278732 Serum Protein Adsorption Onto Functionalized Polyanhydride Nanoparticles Influences Particle Interactions with Dendritic Cells

Wednesday, October 31, 2012
Hall B (Convention Center )
Jonathan Goodman1, Julia Vela-Ramirez1, Brenda R. Carrillo-Conde2, Amanda Ramer-Tait3, Michael J. Wannemuehler3 and Balaji Narasimhan2, (1)Department of Chemical and Biological Engineering, Iowa State University, Ames, IA, (2)Chemical and Biological Engineering, Iowa State University, Ames, IA, (3)Department of Veterinary Microbiology and Preventive Medicine, Iowa State University, Ames, IA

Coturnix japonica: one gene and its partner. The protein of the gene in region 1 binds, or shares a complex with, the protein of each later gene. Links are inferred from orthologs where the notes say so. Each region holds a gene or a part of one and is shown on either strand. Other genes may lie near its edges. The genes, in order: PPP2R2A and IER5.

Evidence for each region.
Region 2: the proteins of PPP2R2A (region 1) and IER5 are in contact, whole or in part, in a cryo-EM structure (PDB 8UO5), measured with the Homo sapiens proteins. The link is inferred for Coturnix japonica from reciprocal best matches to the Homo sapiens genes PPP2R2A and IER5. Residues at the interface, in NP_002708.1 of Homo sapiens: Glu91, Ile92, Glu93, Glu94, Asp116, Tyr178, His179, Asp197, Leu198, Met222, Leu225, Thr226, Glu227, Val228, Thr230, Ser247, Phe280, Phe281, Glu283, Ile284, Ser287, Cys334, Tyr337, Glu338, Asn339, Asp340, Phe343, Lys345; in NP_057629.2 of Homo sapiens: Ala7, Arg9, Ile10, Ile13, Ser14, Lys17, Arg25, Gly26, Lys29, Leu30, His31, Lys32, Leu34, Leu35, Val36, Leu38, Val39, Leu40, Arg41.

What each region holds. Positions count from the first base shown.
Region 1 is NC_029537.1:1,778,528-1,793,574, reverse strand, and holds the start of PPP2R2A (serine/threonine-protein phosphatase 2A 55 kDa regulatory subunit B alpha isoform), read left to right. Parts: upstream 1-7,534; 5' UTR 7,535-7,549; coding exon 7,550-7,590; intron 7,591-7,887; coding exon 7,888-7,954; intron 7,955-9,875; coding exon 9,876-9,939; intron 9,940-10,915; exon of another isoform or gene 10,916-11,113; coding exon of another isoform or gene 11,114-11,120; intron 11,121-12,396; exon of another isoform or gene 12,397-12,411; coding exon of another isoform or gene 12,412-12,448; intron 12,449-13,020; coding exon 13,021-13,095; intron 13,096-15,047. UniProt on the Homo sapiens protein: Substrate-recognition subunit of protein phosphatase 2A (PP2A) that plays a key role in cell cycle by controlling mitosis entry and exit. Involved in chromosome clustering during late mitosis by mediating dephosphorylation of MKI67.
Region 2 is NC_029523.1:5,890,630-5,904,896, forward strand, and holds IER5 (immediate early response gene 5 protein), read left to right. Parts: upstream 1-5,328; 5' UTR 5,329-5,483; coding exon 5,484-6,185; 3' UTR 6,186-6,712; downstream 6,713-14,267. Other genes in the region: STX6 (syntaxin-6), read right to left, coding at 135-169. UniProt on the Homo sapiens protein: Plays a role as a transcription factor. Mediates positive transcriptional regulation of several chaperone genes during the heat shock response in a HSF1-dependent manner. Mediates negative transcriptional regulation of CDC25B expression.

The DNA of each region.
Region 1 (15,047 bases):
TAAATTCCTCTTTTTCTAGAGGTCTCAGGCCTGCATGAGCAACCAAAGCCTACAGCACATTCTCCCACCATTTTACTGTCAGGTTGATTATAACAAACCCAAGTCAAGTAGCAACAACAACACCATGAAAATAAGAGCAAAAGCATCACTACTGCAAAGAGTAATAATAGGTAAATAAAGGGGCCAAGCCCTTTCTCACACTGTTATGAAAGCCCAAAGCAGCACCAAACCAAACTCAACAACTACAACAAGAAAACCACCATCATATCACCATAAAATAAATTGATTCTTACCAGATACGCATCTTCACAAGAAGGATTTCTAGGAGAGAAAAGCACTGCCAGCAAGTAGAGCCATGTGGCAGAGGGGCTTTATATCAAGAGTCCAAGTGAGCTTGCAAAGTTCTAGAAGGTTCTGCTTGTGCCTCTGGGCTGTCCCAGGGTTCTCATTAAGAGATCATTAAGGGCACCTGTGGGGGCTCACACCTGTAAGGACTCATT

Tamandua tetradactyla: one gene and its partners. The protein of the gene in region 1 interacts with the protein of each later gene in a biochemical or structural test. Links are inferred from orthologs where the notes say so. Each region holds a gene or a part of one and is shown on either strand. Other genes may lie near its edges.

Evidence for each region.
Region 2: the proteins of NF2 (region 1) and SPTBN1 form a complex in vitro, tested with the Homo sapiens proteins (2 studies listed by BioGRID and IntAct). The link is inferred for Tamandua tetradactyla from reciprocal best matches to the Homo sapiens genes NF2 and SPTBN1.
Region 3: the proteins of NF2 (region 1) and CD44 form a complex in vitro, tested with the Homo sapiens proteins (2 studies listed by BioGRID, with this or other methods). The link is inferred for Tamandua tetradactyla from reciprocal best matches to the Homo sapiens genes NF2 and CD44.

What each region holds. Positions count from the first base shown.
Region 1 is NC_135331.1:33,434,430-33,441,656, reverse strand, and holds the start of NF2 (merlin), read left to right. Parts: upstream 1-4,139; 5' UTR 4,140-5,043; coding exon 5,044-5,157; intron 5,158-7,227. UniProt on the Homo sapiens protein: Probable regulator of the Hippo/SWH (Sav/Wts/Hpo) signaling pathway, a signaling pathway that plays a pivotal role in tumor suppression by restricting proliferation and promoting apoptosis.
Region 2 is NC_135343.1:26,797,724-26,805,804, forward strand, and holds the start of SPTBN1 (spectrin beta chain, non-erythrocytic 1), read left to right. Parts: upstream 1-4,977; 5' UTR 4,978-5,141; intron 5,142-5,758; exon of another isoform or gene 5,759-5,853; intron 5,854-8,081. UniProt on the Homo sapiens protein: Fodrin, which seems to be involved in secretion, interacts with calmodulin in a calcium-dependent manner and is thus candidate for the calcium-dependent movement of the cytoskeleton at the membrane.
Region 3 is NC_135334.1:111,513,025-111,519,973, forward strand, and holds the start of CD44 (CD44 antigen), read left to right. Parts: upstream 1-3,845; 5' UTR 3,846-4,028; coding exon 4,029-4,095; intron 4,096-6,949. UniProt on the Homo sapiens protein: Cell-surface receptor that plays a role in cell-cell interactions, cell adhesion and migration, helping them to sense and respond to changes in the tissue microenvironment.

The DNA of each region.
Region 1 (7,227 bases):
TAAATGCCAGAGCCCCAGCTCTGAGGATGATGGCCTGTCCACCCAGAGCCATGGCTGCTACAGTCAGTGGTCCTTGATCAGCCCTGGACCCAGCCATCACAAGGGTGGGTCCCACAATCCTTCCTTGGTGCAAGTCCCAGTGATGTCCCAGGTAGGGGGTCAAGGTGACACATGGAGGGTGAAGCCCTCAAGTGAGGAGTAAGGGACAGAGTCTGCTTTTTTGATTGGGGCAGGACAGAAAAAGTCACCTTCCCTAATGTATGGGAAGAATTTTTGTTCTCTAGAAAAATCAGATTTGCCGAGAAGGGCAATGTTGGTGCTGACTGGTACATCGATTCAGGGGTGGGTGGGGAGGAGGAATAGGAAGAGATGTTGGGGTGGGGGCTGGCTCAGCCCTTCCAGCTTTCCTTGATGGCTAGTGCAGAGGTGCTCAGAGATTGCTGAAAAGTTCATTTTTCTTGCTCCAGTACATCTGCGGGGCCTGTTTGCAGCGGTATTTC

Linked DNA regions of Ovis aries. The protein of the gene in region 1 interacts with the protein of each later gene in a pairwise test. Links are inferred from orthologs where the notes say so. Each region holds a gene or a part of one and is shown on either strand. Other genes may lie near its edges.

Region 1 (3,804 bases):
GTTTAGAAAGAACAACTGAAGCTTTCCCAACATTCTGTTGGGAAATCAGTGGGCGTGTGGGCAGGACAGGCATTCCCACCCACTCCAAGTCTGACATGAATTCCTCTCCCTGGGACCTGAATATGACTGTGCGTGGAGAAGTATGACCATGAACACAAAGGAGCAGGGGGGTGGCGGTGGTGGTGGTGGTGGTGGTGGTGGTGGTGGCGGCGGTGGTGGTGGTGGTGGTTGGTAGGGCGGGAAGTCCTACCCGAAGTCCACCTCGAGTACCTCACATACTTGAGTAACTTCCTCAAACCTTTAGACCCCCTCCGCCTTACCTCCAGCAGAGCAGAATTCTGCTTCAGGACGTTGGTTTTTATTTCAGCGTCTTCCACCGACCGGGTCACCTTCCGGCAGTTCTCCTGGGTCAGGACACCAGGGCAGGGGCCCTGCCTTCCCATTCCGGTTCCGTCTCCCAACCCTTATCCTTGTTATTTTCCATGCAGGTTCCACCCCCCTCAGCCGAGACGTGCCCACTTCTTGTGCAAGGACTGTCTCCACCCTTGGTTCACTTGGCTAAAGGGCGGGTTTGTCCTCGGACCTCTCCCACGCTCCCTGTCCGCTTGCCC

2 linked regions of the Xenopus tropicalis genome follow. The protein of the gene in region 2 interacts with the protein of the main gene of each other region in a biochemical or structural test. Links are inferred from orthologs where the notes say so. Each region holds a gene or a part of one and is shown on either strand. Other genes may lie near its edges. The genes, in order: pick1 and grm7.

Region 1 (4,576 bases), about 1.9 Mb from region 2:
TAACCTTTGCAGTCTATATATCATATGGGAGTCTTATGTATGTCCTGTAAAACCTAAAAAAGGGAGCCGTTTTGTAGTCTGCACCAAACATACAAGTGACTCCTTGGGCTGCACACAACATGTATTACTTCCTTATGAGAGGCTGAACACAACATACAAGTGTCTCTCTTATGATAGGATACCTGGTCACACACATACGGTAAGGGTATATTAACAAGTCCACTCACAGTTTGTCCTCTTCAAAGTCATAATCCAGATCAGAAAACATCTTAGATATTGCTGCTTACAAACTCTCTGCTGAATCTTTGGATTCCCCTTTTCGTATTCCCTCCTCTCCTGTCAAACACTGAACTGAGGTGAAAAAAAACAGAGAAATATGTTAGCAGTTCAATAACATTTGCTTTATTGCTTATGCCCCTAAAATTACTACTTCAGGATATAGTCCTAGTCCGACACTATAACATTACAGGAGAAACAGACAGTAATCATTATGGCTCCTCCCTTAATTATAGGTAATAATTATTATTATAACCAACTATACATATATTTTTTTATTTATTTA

Polyanhydride-based nanoparticles are of increasing interest for use as vaccine adjuvants and delivery vehicles. Recent work has demonstrated that nanoparticles, whose surface is chemically functionalized with carbohydrates, target C-type lectin receptors on antigen presenting cells (APCs) efficiently. This results in enhanced nanoparticle internalization and activation of APCs. The objective of this study was to analyze how mouse serum proteins adsorb onto the surface of carbohydrate-functionalized nanoparticles in vitro. Additionally, it was desired to determine the effects of protein adsorption on the uptake and activation of bone marrow-derived dendritic cells (DCs). Quantum dot (QD)-loaded nanoparticles based on sebacic anhydride (SA), 1,6-bis-(p-carboxyphenoxy)hexane (CPH) and 1,8-bis-(p-carboxyphenoxy)-3,6-dioxaoctane (CPTEG) were fabricated by an anti-solvent nanoprecipitation method. Di-mannose, lactose, and galactose, were the three carbohydrates that were studied and glycolic acid was used as a linker. For each trial nanoparticle suspensions were incubated with mouse serum, and 2D gel electrophoresis was used to analyze the adsorbed proteins. Complement component 3 (C3)-specific ELISA measurements on adsorbed proteins resulted in the identification of C3 levels on the particle surface. Sham- and serum-coated nanoparticles were then incubated with DCs for 48 hours and flow cytometry was used to measure MHC I, MHC II, CD40, and CD86 expression. Multiplex cytokine assays were performed to analyze the total amount of IL-1β, IL-10, TNF-α, IL-6, and IL-12p40 secreted by the cells after stimulation with nanoparticles. Results indicated that less serum proteins were adsorbed on more hydrophilic polymers. In general, linker-functionalized particles were internalized more effectively and all the functionalized particles enhanced dendritic cell activation. These results provide new insights into the rational design of nanoparticles for use as adjuvants and as vaccine delivery vehicles.

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